The Lost Years

Mark Pottenger

Started January 2003--planned to extract more data, but never finished.

I’ve been aware of what a mess the history of standard and daylight time is ever since the period in the mid-1970s when I worked for ACS. I’ve also known since Arthur Blackwell brought it to my attention a few years later that any time before the late 1700s was probably in LAT (Local Apparent Time or Sundial Time). I’ve recently (in 2001 & 2002) finished reading a book that brings home what a real mess timekeeping was in the 1800s.

The book prompting these comments is Selling the True Time: Nineteenth-Century Timekeeping in America by Ian R. Bartky. Stanford University Press; (c) 2000; ISBN 0-8047-3874-2.

I’ve mentioned piecemeal changes from LAT to LMT to zone times in my previous articles about time, but even the details I gave don’t convey the messiness of times in the 1800s. Mechanical ways to track time (clocks and watches) kept improving, from devices less reliable than a sundial to devices thousands or millions of times more regular and reliable than any system of time based on observable astronomical motions. Railroads increased the speed of travel, allowing people to quickly move between locations where the local times are noticeably different. The telegraph, followed by the telephone and later radio, allowed people to communicate between locations with different local times. For varying numbers of years, some observatories performed observations to determine local time and supplied time signals as a way to make money. These and other technological, cultural and personal threads wove together to make time in the 1800s very complicated!

Time was intimately tied to astronomy until the 20th century, which saw the development of atomic clocks (and even more precise refinements). The first chronometer accurate enough for ships to determine longitude at sea was developed in the 1760s, and clock technology has continued to improve ever since then. Because of elliptical orbits and planetary tilts, most astronomical cycles include variations in speed. Time tied directly to astronomy (like sundial time) therefore varies around a mean. Mechanical timekeepers, in contrast, produce times that are consistent within their limits of accuracy. It is therefore natural to progress from LAT to LMT as mechanical timekeeping becomes the primary system in a society. However, mean time clocks still need to be tied to the Earth we live on based on astronomical observations. Until atomic clocks became the international standards, astronomers made transit observations and performed calculations to determine the mean time. Of course, for many years accurate mean time determined by astronomers was not needed by most people. Anyone could periodically set their watch or clock based on a sundial and the time was “good enough”. It was the spread of railroads and other technology that made accurate and consistent times important for many people.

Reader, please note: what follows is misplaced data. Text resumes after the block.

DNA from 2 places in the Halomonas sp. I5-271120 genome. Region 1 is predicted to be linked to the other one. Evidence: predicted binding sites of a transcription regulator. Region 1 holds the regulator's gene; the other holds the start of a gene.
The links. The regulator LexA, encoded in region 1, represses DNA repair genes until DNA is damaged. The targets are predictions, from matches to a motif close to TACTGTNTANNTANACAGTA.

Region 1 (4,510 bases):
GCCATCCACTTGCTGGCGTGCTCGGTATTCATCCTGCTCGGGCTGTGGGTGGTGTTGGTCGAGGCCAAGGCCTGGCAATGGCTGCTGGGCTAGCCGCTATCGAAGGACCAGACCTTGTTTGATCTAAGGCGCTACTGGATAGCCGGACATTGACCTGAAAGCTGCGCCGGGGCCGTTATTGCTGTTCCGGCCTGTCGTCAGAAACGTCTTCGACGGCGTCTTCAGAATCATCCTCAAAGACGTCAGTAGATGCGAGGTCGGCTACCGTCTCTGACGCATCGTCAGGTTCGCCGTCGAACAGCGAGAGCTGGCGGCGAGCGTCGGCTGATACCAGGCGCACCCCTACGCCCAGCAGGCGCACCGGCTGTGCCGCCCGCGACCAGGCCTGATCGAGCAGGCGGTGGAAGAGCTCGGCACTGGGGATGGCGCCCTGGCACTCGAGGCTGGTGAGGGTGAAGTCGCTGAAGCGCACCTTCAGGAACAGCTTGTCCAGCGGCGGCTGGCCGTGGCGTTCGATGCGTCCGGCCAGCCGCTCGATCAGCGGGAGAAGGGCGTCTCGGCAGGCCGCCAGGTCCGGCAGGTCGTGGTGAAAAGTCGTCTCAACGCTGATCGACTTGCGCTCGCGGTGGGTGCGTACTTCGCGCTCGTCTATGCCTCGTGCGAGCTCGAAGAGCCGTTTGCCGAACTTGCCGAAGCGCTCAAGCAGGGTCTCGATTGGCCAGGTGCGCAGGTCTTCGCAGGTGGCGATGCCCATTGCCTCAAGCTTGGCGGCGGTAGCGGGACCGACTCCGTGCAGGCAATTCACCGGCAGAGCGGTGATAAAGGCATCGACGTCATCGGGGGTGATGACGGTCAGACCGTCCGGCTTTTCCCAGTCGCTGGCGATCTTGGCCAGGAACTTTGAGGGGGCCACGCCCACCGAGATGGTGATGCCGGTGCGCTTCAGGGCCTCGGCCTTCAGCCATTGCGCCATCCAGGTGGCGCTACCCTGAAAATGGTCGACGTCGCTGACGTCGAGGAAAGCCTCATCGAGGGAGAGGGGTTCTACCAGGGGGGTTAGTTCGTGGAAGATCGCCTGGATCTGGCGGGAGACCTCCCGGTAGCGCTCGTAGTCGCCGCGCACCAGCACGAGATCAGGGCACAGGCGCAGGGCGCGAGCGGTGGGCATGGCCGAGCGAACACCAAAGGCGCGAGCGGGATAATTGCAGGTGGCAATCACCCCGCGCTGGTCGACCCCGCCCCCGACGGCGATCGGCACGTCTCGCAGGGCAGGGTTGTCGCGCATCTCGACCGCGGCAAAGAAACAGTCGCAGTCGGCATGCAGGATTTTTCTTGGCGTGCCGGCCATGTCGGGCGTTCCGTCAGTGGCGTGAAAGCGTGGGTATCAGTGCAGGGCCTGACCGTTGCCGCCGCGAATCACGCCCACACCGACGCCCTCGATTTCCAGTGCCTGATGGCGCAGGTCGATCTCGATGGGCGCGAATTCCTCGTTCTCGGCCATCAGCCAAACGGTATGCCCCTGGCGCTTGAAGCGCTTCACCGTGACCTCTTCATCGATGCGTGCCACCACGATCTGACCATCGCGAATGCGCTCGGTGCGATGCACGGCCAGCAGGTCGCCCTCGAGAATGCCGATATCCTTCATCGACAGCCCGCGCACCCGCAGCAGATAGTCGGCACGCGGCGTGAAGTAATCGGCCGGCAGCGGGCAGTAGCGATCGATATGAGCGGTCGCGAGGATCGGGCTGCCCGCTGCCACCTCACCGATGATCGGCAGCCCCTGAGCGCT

Time balls are a technology that largely came and went during the 1800s, with just a few relics like the Times Square ball still around. The balls were developed as a way for a well-determined time to be signaled to a large number of people. Time balls were installed in a number of U. S. cities in the 1800s: coastal (port) cities first, but also some inland cities later. They faded from use when other technology superseded them.

A feature in the input routines of the CCRS Horoscope Program looks especially useful for data in the 1800s. I defined a time-type I called LCT for Local City Time, which allowed a chart for one location to use a time zone meridian based on another location (by entering a city name, longitude or time). When I wrote that, I only knew of Paris Time and a few other examples where LCT would be needed. For the U. S. in the middle of the 1800s, LCT might be needed a lot. There were many railroads that used the time defined by one location on a route for all train stations on the route. For train stations and anything that shared their times, the time signature was the LCT of the defining location. Since there were many competing railroads defining their own time standards, a large city with many rail connections could have several competing LCT standards all in use at the same time. This chaos existed for several decades, changing over time as railroad companies and routes came and went.